By Jacqueline L. Salmon Washington Post Staff Writer
A Catholic archbishop who believes abortion rights politicians should be denied Communion has apologized that his comments are being used as an attack on Washington Archbishop Donald W. Wuerl and Arlington Bishop Paul Loverde.
Archbishop Raymond Burke, a former St. Louis bishop who heads the Vatican supreme court, said yesterday that a videotaped interview he made with anti-abortion activist Randall Terry was used out of context. He said in a statement that he didn't realize it would be used "as part of a campaign of severe criticism of certain fellow bishops."
In the videotape, Burke responds to a question from Terry about the "deafening silence" from bishops such as Wuerl and Loverde during last year's campaign as to whether they would serve Communion to then-vice presidential candidate Joseph R. Biden Jr., a Catholic who supports abortion rights.
"I would encourage the faithful when they are scandalized by the giving of Holy Communion to persons [who] are publicly and obstinately in sin, that they go to their pastors, whether it's their parish priest or to their bishop, to insist that this scandal stop," Burke replied.
Wuerl and Loverde say such decisions are up to the bishop within the politician's home diocese.
The Rev. Thomas Reese, senior fellow at the Woodstock Theological Center at Georgetown University, said Burke -- in the oblique language of the Vatican -- was calling Loverde and Wuerl's position a scandal. "He really violated the episcopal etiquette. You don't criticize other bishops in public, and you don't tell other bishops how to run their diocese," Reese said.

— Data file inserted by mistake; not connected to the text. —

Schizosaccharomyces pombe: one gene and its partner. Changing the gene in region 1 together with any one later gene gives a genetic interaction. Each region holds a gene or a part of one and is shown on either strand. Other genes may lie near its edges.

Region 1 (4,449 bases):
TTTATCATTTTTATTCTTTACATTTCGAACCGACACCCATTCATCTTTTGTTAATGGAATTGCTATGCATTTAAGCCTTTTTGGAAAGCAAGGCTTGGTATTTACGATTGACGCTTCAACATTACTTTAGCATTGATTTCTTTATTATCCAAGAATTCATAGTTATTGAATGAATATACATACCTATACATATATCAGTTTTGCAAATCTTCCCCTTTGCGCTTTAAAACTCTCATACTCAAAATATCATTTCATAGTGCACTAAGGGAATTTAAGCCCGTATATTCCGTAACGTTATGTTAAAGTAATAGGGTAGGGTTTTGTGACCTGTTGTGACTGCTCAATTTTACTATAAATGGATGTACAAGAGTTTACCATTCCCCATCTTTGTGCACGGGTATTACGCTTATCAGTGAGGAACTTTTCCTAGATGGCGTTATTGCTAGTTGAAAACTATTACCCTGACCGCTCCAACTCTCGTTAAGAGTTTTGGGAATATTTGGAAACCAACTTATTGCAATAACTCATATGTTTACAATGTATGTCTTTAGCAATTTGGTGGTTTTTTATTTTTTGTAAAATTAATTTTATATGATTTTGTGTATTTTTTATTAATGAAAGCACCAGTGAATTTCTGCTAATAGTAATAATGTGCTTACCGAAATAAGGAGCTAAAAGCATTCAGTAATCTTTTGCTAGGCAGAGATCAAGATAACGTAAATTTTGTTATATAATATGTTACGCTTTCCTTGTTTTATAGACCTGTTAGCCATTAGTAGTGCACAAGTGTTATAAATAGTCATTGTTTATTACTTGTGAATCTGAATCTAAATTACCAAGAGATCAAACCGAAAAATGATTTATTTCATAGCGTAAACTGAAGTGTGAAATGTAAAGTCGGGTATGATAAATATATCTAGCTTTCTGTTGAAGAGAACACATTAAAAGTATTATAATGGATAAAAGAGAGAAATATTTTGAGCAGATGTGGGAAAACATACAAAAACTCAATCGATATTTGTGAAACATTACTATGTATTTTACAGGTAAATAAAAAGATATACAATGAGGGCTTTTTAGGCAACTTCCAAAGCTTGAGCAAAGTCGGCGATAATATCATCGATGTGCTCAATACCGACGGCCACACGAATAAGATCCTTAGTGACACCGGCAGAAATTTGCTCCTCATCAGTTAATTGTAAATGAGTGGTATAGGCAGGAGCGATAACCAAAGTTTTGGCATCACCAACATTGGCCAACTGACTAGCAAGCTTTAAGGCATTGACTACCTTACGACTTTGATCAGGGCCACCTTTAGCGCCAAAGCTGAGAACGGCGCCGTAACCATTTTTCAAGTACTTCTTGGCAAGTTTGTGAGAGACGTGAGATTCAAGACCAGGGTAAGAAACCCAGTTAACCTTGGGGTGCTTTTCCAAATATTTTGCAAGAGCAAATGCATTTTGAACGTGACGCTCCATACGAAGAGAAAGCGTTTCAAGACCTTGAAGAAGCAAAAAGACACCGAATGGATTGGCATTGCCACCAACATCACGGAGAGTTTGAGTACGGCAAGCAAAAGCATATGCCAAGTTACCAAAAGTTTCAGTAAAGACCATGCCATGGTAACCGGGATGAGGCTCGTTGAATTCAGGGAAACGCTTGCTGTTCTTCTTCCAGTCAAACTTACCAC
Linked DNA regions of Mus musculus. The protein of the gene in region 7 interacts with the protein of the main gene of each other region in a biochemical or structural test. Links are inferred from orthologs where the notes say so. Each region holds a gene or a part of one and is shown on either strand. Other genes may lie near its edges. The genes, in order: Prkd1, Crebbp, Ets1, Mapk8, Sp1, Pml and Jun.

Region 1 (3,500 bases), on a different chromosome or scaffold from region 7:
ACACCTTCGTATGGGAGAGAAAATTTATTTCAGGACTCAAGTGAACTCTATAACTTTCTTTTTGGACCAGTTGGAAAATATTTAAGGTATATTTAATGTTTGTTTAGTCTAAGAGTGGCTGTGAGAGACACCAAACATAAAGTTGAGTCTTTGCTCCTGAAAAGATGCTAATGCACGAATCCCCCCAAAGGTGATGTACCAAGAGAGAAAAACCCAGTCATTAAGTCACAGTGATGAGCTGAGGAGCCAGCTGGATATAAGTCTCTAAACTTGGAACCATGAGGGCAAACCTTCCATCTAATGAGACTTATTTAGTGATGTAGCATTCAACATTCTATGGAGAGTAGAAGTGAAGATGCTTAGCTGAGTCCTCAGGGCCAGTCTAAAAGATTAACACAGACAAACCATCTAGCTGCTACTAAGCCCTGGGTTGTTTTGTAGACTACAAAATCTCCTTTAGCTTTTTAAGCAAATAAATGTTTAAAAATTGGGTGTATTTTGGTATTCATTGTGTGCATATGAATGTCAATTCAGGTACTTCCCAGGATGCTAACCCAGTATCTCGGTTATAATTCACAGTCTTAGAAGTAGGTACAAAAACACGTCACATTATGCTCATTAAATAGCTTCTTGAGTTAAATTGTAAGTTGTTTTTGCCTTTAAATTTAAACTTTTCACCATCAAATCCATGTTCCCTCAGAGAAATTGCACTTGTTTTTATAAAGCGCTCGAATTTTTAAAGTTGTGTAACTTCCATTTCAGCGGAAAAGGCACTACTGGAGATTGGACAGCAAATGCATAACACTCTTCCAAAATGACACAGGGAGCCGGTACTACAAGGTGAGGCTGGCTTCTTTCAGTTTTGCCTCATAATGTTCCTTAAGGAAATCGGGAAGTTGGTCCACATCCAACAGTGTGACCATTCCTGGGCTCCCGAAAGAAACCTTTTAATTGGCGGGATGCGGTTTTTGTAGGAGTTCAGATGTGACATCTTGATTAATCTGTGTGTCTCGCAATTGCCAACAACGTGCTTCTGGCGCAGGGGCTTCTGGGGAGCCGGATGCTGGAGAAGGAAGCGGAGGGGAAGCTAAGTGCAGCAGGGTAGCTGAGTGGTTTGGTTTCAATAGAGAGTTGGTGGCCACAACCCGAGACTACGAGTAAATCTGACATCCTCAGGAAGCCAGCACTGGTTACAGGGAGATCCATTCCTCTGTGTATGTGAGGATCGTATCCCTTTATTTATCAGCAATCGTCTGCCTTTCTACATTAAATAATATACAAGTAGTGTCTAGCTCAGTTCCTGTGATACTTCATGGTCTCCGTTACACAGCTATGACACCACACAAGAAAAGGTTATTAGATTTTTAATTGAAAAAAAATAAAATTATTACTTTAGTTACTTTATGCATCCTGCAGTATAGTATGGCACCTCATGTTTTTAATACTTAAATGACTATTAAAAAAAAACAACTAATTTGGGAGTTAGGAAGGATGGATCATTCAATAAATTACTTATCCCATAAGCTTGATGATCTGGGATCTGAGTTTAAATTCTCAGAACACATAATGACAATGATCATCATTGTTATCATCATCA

Terry led a delegation of abortion opponents to Rome to meet with Vatican officials this month, where the activists demanded the removal of Loverde and Wuerl. Terry released the videotape of the interview with Burke at the National Press Club on Wednesday, which Burke responded to yesterday.
Burke did not retract what he said in the interview but said, "I am deeply sorry for the confusion and hurt which the wrong use of the videotape has caused to anyone, particularly, to my brother bishops."
Terry said yesterday that he thought Burke, who lives in Rome, was "deceived" by some U.S. bishops who he alleged were inaccurately describing to Burke how the videotape was being used.
The issue of Catholic politicians who disagree with the Vatican's position on abortion has gained new urgency for conservative Catholic groups as such public officials have risen to prominence in Washington.
Catholic groups have been active in opposing the nomination of Kansas Gov. Kathleen Sebelius (D), a Catholic who supports abortion rights, as secretary of the Department of Health and Human Services. They have also demanded that Wuerl and Loverde deny her Communion if she moves to their dioceses.
Archbishop Joseph F. Naumann of Kansas City, Kan., has urged Sebelius to stop taking Communion until she repudiates her abortion views. He said this month that she has not presented herself for Communion lately.
Yesterday, Washington Archdiocese spokeswoman Susan Gibbs said Wuerl would expect Sebelius to follow Naumann's request while in Washington. Arlington Diocese spokeswoman Joelle Santolla said Loverde would also act in accord with Naumann's wishes.